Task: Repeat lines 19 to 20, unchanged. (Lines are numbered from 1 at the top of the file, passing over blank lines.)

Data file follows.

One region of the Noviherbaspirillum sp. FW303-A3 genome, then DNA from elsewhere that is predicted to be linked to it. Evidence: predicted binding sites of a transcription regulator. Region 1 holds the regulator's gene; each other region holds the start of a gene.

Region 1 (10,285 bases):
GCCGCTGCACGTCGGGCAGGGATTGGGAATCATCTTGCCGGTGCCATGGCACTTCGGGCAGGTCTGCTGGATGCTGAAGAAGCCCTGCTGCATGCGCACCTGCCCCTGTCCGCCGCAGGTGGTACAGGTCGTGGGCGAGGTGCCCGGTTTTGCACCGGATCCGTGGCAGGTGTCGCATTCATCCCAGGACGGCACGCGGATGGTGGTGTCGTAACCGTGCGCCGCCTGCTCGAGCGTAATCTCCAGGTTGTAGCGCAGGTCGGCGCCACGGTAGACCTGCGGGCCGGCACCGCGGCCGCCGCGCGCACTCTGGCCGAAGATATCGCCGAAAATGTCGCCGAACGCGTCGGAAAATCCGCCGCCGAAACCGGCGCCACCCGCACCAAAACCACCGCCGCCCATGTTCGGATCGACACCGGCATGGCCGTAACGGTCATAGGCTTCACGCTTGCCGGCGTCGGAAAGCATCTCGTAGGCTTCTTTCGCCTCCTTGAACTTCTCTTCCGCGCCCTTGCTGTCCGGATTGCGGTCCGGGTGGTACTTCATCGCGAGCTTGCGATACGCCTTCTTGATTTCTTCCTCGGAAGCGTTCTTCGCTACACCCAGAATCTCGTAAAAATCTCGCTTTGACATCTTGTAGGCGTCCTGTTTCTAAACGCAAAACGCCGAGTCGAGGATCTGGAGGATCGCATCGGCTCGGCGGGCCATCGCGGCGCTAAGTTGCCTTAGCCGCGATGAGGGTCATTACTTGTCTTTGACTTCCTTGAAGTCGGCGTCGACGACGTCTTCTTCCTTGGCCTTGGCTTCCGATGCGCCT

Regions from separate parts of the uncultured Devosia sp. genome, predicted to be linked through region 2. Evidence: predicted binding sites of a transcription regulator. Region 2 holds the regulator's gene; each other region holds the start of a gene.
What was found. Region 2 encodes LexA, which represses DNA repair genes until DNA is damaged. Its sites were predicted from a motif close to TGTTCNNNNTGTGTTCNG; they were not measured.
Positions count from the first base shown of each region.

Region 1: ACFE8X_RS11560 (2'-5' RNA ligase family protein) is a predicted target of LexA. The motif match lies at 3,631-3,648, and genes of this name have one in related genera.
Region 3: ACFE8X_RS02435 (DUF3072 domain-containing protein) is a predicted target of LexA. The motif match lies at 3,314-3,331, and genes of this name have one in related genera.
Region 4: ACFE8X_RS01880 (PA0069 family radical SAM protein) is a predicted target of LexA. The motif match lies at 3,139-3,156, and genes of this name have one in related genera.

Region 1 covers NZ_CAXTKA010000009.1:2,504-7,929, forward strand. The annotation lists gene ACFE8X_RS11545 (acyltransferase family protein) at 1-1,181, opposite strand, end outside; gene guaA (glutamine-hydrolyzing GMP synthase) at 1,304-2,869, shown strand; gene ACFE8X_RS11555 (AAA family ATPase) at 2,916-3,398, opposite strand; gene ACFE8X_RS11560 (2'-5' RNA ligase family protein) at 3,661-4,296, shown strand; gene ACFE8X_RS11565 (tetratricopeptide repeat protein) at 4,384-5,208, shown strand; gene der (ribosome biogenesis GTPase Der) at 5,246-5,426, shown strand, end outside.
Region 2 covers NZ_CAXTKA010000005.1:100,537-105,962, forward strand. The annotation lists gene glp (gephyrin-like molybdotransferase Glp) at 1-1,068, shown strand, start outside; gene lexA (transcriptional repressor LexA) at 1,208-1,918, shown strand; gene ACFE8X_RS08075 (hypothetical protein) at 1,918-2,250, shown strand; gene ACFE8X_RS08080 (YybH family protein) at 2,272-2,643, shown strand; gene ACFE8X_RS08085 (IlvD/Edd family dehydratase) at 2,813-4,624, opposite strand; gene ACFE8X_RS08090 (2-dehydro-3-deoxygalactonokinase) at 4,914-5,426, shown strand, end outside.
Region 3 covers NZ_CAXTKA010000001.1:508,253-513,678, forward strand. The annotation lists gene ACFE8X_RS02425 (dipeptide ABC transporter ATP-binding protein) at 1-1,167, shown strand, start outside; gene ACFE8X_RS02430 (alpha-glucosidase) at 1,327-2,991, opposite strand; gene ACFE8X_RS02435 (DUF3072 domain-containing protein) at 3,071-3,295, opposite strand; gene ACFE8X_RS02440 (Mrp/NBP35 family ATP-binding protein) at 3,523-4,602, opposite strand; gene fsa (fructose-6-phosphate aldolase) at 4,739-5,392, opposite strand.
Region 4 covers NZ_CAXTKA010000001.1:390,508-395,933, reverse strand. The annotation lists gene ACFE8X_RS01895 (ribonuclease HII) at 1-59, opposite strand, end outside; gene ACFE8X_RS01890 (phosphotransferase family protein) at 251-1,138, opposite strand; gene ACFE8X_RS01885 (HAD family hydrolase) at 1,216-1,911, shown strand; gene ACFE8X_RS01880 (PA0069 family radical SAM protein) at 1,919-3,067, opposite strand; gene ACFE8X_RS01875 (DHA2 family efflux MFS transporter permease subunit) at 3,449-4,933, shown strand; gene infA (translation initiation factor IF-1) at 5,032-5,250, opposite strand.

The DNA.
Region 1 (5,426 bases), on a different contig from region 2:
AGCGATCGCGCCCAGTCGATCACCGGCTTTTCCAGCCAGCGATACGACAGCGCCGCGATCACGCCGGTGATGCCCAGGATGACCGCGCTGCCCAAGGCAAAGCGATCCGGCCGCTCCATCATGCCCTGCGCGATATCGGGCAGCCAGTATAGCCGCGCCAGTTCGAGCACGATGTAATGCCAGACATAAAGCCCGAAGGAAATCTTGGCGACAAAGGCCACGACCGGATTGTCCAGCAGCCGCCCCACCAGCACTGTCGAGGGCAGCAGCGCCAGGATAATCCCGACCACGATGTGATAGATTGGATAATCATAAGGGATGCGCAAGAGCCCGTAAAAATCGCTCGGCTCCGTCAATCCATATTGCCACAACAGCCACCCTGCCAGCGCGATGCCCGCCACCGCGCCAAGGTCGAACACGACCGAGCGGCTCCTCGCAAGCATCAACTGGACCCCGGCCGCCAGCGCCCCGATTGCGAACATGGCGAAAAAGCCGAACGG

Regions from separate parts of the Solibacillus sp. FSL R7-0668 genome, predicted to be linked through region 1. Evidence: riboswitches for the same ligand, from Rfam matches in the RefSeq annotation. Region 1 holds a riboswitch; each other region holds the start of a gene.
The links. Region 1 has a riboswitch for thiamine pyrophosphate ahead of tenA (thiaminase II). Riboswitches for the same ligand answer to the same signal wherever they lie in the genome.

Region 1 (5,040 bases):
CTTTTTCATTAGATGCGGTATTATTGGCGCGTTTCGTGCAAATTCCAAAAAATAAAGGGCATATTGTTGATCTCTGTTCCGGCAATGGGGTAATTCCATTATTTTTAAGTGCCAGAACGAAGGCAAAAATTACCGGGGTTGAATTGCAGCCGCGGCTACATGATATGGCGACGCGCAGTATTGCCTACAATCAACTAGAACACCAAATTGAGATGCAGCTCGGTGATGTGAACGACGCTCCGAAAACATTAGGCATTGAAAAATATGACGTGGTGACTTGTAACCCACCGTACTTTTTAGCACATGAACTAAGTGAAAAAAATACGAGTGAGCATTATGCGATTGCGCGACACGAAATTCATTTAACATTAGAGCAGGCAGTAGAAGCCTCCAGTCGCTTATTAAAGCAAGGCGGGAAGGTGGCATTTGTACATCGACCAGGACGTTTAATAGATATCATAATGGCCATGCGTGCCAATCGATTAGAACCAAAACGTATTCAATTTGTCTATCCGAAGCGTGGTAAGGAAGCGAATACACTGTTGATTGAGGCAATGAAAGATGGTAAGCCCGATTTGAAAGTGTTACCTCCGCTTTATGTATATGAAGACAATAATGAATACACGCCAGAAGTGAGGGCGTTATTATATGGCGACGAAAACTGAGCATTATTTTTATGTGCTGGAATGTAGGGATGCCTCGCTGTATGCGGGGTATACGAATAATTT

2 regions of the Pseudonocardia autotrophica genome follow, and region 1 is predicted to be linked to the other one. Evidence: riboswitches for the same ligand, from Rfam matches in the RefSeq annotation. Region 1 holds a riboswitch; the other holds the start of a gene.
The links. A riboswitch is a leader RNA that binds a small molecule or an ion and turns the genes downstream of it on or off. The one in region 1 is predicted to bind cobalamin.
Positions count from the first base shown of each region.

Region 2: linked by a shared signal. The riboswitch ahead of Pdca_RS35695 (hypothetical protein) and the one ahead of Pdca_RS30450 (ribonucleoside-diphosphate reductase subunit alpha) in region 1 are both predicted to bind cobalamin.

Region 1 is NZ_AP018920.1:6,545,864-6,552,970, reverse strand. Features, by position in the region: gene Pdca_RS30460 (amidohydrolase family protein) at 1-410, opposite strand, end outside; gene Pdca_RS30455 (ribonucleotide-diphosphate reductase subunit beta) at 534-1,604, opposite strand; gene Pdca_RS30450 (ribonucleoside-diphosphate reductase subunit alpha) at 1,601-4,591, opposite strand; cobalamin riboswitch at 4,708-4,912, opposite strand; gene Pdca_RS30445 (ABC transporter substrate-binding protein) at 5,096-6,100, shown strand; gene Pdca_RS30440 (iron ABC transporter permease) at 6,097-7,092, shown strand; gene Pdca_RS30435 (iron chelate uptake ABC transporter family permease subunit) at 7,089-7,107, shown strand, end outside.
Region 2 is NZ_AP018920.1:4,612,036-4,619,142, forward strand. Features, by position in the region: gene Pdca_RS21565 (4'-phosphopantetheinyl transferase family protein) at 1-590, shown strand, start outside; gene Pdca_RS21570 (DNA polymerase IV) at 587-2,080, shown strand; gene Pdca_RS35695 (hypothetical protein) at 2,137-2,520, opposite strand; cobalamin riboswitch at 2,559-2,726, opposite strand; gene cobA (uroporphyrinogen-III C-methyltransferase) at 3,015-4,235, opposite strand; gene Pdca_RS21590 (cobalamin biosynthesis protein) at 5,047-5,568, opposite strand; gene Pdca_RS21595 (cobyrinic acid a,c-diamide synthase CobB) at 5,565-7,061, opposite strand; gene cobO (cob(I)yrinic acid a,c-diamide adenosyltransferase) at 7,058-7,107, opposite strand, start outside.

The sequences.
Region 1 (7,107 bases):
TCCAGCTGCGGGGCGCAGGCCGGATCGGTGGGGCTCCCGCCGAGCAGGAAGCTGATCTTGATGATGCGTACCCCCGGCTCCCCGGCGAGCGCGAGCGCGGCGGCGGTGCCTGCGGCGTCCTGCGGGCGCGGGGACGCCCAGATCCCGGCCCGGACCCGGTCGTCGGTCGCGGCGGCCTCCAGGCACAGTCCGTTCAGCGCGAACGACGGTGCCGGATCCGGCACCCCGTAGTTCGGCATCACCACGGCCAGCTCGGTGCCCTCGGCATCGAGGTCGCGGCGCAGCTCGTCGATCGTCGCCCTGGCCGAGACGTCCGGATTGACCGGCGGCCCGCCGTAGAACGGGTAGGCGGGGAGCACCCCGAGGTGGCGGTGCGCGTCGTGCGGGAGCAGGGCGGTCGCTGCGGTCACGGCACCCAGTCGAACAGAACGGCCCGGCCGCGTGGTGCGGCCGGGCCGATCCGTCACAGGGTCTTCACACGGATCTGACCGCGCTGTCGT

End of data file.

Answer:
Region 1 (5,040 bases):
CTTTTTCATTAGATGCGGTATTATTGGCGCGTTTCGTGCAAATTCCAAAAAATAAAGGGCATATTGTTGATCTCTGTTCCGGCAATGGGGTAATTCCATTATTTTTAAGTGCCAGAACGAAGGCAAAAATTACCGGGGTTGAATTGCAGCCGCGGCTACATGATATGGCGACGCGCAGTATTGCCTACAATCAACTAGAACACCAAATTGAGATGCAGCTCGGTGATGTGAACGACGCTCCGAAAACATTAGGCATTGAAAAATATGACGTGGTGACTTGTAACCCACCGTACTTTTTAGCACATGAACTAAGTGAAAAAAATACGAGTGAGCATTATGCGATTGCGCGACACGAAATTCATTTAACATTAGAGCAGGCAGTAGAAGCCTCCAGTCGCTTATTAAAGCAAGGCGGGAAGGTGGCATTTGTACATCGACCAGGACGTTTAATAGATATCATAATGGCCATGCGTGCCAATCGATTAGAACCAAAACGTATTCAATTTGTCTATCCGAAGCGTGGTAAGGAAGCGAATACACTGTTGATTGAGGCAATGAAAGATGGTAAGCCCGATTTGAAAGTGTTACCTCCGCTTTATGTATATGAAGACAATAATGAATACACGCCAGAAGTGAGGGCGTTATTATATGGCGACGAAAACTGAGCATTATTTTTATGTGCTGGAATGTAGGGATGCCTCGCTGTATGCGGGGTATACGAATAATTT